Beginning On Halloween, Those Water Bottles (on which you will pay a nickel deposit) Become Returnable
A victory (sort of) for environmentalists, who decry the ageless plastic water bottle as a mainstay of the landfill for the next billion years, and for those of us who loathe seeing those containers lining our roadways and strewn about our parks and beaches.
Starting on Saturday, October 31, water sold in containers will require a 5 cent deposit, per bottle, which deposit -- as with the nickel deposit on soda bottles, beer bottles, and wine coolers -- will be refundable upon the bottle's return to the store. [Water bottles already in your possession that did not require a deposit are NOT refundable. DUH!]
Our friends at Citizens Campaign for the Environment applauded the implementation of the expanded bottle bill -- which had been contested in the federal court by bottlers and manufacturers (those fiends).
"The original Bottle Bill was one of the most successful pieces of environmental legislation and substantially reduced litter and increased recycling. Many things have changed in the decades since states first adopted bottle bills. In the early 1980’s, carbonated and malt beverages comprised the lion’s share of the convenience beverage market. Now, the largest growing sector of the convenience beverage industry consists of bottled water, tea, and sports drinks. CCE and our partners have worked for years to expand the Bottle Bill to capture these beverages. Recycling saves money, creates jobs, saves energy, and fights climate change."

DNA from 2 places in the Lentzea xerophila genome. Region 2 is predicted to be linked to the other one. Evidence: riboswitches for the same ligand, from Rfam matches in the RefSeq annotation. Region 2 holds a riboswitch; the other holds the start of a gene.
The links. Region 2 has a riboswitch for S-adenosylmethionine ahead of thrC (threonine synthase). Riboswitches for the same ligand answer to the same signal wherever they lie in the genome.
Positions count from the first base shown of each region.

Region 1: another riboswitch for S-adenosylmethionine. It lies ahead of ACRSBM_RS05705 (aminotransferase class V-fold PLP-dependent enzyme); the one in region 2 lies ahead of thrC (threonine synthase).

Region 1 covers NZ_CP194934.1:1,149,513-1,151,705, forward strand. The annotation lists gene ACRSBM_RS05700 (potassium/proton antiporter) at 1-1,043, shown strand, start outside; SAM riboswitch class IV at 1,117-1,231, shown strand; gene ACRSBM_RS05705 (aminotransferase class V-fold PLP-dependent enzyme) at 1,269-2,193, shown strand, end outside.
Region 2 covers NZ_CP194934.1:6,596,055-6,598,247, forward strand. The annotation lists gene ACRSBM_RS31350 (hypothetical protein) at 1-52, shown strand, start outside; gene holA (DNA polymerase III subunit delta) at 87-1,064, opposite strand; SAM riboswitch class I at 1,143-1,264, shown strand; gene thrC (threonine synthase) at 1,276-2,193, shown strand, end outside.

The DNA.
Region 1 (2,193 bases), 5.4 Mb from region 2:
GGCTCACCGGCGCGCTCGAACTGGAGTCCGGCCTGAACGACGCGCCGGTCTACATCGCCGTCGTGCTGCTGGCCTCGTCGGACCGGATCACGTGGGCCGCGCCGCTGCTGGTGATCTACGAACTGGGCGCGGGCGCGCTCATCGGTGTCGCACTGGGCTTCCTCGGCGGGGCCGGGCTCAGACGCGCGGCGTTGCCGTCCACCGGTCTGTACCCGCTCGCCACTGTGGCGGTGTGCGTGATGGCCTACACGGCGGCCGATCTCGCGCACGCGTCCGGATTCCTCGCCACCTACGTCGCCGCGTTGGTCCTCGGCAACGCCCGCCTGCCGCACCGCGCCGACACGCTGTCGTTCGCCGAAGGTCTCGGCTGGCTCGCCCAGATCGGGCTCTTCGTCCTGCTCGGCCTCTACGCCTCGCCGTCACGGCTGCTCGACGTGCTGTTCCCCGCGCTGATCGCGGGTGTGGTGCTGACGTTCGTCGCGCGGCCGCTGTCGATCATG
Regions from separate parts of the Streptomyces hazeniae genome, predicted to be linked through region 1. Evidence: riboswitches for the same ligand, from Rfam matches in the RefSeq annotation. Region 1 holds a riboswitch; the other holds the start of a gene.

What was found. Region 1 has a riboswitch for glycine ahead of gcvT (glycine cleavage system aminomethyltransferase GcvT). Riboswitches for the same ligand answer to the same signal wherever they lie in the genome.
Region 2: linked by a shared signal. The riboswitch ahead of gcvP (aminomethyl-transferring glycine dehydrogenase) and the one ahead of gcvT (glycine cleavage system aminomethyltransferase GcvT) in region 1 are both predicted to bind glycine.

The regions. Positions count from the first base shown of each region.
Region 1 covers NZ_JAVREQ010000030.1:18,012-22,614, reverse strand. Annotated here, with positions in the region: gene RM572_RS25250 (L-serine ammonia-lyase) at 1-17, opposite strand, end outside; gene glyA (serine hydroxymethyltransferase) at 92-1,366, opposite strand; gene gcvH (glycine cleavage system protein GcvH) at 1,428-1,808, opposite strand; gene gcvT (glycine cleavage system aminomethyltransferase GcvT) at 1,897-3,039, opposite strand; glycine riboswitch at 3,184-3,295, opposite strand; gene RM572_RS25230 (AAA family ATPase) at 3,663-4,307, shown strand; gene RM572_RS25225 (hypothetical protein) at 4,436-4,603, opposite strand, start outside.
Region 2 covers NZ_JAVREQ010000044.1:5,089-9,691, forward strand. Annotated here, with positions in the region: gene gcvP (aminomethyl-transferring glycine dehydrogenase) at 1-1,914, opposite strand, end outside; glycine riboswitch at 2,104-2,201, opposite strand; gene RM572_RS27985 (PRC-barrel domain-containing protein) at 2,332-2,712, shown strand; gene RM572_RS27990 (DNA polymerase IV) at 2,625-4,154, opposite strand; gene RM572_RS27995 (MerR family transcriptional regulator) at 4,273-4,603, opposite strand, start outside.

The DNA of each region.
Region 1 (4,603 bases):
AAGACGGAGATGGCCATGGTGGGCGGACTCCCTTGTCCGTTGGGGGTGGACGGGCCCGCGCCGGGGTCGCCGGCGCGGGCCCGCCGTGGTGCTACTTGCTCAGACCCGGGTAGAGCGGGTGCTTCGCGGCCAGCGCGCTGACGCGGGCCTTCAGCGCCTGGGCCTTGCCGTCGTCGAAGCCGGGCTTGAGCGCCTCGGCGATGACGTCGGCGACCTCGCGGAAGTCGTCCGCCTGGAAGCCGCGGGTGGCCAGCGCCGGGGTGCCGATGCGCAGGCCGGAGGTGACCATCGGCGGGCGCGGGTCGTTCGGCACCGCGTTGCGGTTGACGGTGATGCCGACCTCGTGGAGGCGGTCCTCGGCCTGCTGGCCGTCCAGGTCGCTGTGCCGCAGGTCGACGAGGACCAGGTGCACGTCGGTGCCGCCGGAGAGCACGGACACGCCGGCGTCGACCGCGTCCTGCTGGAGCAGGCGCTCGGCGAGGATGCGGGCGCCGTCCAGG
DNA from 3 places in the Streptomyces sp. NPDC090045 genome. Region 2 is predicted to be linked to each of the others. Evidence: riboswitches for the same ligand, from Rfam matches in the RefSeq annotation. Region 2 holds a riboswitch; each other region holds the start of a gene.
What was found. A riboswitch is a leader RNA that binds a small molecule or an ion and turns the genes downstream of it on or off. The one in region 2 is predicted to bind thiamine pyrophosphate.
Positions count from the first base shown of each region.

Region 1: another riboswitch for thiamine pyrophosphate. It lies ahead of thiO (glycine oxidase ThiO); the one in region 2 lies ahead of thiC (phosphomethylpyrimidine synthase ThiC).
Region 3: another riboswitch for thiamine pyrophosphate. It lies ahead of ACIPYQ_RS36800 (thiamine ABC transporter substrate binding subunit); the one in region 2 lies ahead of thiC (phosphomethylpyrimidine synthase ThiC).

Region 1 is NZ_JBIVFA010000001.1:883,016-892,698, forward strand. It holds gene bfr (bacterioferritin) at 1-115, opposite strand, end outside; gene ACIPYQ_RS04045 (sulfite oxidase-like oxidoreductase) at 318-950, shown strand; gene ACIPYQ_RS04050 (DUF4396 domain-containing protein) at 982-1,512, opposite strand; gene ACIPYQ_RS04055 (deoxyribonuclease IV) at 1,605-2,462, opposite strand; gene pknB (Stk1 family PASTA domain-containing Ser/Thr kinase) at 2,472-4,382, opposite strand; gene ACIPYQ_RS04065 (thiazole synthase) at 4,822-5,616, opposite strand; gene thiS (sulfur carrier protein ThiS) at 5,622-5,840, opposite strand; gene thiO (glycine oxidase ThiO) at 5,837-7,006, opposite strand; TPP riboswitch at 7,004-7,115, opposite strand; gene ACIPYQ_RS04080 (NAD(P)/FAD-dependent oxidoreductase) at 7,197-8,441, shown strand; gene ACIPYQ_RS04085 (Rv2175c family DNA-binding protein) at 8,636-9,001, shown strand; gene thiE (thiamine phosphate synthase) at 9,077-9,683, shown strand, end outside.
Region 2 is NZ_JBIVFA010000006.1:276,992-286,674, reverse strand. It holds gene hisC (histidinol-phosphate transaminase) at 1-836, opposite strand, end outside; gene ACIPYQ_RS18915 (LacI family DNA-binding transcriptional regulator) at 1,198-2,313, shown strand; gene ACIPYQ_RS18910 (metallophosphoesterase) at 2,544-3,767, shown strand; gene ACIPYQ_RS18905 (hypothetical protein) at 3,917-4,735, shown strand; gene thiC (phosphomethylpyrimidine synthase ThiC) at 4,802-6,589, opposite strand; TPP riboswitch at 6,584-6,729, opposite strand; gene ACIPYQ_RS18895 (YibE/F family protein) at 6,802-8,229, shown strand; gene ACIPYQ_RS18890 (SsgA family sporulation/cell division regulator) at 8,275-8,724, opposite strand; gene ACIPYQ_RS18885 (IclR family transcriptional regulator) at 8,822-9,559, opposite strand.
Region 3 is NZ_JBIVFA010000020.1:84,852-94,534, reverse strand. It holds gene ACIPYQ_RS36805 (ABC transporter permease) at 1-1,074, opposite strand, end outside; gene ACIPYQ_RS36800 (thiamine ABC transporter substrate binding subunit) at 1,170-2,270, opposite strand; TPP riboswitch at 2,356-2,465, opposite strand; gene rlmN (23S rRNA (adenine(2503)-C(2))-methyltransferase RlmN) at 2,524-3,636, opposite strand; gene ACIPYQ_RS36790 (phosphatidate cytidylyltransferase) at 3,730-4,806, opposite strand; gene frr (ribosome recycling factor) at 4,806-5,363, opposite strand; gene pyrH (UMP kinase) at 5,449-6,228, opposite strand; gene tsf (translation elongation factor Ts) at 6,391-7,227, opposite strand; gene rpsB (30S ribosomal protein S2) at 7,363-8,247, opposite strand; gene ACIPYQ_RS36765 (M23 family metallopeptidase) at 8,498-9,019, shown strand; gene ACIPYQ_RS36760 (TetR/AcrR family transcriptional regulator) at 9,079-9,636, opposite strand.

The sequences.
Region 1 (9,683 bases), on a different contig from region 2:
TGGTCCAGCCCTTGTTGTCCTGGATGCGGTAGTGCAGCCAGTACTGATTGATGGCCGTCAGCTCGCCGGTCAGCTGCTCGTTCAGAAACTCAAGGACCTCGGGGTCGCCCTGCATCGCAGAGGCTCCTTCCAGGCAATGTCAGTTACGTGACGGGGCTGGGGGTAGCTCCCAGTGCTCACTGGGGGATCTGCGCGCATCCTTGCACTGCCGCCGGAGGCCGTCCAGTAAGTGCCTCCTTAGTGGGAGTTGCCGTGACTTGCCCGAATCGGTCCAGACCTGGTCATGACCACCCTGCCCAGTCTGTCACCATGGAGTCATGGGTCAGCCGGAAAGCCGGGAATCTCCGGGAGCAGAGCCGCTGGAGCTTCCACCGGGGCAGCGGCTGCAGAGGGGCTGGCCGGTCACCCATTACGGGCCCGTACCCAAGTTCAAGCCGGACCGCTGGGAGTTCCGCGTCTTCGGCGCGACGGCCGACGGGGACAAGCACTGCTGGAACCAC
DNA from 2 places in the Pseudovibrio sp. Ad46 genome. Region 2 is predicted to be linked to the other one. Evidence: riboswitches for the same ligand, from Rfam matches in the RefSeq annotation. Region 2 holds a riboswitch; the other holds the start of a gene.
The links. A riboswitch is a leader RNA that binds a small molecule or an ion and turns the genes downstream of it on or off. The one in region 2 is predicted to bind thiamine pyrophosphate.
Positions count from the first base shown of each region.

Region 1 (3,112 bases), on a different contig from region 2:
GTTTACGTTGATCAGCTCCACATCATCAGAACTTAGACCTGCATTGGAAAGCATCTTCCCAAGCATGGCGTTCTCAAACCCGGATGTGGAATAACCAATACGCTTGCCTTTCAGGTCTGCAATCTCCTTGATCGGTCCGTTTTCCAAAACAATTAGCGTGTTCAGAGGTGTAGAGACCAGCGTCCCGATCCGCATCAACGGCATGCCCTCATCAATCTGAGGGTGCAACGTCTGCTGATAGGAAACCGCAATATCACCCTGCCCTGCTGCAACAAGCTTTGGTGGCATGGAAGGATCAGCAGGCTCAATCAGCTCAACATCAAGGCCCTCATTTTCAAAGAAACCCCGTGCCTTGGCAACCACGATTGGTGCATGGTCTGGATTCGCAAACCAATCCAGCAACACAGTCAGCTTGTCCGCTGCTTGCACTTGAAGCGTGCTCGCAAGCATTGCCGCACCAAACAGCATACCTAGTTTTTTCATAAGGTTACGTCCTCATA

The expanded bottle bill still does not include other, non-carbonated beverage containers, such as iced-tea, sports drinks, or any beverage with added sugar, nor does it address the issue of whether we should be drinking our water from reusable containers rather than the disposables in the first place, but it is viewed by consumer groups as a step in the right direction.
Detractors of the inclusion of water bottles in the expanded law say that the price of a 24-pack of water will now increase by $2 (the nickel deposit, per bottle, plus handling fees) -- this increase amounting to little more than an additional tax upon the public -- and, based on the history of bottles not returned for deposit refunds, will still leave 50% of the water bottles in the trash or on the side of the road.
Of interest -- and some surprise -- Robert F. Kennedy, Jr., an environmentalist and (what do you know), water bottler (all profits go to environmental concerns) , opposed the legislation as giving an unfair advantage to the sugared beverage manufacturers, as well as undermining recycling programs.
A still bigger and measurably better bottle bill, to include all beverage containers and further encourage and enhance recycling initiatives, perhaps?
While the court's injunction on the water bottle deposit program is lifted as of today, technically, dealers will have until November 8 to "gear up" and be in full compliance with the law.
Drink up, New York, and no more tossing of those water bottles out the car window, or leaving them behind at the beach, park, or curb!